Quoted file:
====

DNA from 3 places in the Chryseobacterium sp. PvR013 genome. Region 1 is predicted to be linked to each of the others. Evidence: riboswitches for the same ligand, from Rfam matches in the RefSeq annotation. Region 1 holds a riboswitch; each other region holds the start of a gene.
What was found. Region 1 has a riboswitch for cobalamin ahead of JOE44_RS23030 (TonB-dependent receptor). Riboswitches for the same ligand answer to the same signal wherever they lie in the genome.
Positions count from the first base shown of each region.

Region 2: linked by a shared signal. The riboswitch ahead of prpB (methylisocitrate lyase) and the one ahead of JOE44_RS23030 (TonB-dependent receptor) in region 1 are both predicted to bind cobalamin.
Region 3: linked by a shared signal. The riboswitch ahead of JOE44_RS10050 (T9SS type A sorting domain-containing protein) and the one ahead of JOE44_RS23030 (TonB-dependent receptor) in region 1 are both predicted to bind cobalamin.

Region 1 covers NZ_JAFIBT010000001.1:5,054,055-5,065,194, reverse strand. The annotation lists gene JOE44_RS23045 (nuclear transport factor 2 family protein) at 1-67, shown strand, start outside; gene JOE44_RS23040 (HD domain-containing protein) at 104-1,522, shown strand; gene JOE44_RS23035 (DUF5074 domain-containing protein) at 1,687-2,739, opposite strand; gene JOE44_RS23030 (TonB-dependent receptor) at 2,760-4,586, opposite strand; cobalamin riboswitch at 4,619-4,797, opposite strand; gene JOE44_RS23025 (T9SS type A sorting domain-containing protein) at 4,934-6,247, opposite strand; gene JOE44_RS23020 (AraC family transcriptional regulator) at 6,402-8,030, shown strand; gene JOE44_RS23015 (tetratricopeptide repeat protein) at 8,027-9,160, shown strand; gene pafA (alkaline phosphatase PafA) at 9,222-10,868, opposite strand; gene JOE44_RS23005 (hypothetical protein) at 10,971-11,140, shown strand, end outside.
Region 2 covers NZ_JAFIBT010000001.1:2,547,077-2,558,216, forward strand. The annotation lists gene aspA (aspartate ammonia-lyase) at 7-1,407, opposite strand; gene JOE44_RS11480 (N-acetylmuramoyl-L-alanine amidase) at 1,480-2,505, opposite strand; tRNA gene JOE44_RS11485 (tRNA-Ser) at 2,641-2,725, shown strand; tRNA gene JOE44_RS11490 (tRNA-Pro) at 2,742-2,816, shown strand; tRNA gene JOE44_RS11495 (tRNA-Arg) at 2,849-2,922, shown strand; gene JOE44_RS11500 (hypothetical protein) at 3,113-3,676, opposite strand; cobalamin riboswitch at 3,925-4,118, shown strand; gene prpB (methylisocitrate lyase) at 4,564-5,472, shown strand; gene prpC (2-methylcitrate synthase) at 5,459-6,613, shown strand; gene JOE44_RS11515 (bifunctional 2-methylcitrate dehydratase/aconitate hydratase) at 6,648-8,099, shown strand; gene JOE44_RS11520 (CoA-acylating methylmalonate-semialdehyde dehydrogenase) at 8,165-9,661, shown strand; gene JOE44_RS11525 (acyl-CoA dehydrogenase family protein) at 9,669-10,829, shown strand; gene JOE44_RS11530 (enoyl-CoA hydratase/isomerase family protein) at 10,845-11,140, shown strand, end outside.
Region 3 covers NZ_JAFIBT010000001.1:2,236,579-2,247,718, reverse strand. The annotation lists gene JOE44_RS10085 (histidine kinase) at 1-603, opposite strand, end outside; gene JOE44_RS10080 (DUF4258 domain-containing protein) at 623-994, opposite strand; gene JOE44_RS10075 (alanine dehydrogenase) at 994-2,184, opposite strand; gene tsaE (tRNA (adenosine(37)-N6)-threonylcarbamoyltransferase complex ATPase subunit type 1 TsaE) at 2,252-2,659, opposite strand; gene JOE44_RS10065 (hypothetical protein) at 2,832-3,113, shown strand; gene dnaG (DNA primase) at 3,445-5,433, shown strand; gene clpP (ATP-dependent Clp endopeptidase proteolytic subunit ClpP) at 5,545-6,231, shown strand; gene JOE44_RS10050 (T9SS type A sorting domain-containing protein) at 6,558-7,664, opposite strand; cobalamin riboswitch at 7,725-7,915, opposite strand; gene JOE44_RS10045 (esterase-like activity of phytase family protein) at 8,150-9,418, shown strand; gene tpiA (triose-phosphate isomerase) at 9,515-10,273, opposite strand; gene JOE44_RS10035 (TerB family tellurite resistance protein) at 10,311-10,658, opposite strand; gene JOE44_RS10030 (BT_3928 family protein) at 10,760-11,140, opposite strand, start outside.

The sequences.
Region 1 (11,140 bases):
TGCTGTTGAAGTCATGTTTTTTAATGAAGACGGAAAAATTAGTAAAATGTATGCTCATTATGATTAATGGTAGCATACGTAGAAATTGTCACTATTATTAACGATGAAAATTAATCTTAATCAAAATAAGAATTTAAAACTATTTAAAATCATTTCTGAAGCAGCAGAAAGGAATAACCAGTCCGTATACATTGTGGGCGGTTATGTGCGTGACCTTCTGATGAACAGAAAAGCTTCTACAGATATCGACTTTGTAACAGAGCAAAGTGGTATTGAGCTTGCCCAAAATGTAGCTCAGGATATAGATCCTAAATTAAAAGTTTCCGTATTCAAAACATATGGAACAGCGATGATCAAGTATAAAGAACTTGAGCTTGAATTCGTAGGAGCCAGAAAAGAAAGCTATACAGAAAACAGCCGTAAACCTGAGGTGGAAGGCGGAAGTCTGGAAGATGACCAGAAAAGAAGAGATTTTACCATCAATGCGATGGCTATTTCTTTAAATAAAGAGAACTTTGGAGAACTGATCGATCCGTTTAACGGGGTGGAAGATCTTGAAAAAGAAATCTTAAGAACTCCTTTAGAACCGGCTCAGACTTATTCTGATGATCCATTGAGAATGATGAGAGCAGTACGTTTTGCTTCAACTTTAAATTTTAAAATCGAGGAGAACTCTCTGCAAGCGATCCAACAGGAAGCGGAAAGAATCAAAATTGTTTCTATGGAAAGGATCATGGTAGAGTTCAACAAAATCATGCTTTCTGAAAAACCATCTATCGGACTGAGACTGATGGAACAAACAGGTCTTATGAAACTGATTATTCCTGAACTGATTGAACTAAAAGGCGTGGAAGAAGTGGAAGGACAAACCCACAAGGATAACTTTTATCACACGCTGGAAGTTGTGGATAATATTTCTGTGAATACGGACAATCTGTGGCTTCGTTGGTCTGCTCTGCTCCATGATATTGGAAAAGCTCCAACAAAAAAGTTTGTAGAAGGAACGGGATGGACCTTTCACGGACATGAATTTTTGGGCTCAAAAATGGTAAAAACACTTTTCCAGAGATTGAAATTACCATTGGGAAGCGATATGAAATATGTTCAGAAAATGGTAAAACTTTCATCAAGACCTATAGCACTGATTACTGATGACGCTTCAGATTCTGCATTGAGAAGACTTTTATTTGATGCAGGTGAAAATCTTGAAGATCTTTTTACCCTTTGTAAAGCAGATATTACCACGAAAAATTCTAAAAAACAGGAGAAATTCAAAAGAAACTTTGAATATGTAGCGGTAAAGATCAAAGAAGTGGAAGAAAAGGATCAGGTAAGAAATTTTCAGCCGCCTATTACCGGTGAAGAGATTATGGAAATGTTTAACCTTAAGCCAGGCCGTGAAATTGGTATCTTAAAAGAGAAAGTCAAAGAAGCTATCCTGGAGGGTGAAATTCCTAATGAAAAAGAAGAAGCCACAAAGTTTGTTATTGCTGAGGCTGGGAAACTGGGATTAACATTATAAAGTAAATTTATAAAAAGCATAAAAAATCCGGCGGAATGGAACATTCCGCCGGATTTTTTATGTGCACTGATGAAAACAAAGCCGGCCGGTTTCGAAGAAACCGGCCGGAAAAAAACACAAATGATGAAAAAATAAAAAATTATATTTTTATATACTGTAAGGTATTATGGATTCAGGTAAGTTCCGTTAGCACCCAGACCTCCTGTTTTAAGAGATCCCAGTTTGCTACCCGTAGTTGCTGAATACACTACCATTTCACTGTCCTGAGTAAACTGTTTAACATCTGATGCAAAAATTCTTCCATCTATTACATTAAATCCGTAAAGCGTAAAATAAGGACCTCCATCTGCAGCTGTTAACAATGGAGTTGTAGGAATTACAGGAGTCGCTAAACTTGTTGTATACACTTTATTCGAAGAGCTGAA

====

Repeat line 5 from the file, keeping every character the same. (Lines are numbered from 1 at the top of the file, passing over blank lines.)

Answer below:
Region 3: linked by a shared signal. The riboswitch ahead of JOE44_RS10050 (T9SS type A sorting domain-containing protein) and the one ahead of JOE44_RS23030 (TonB-dependent receptor) in region 1 are both predicted to bind cobalamin.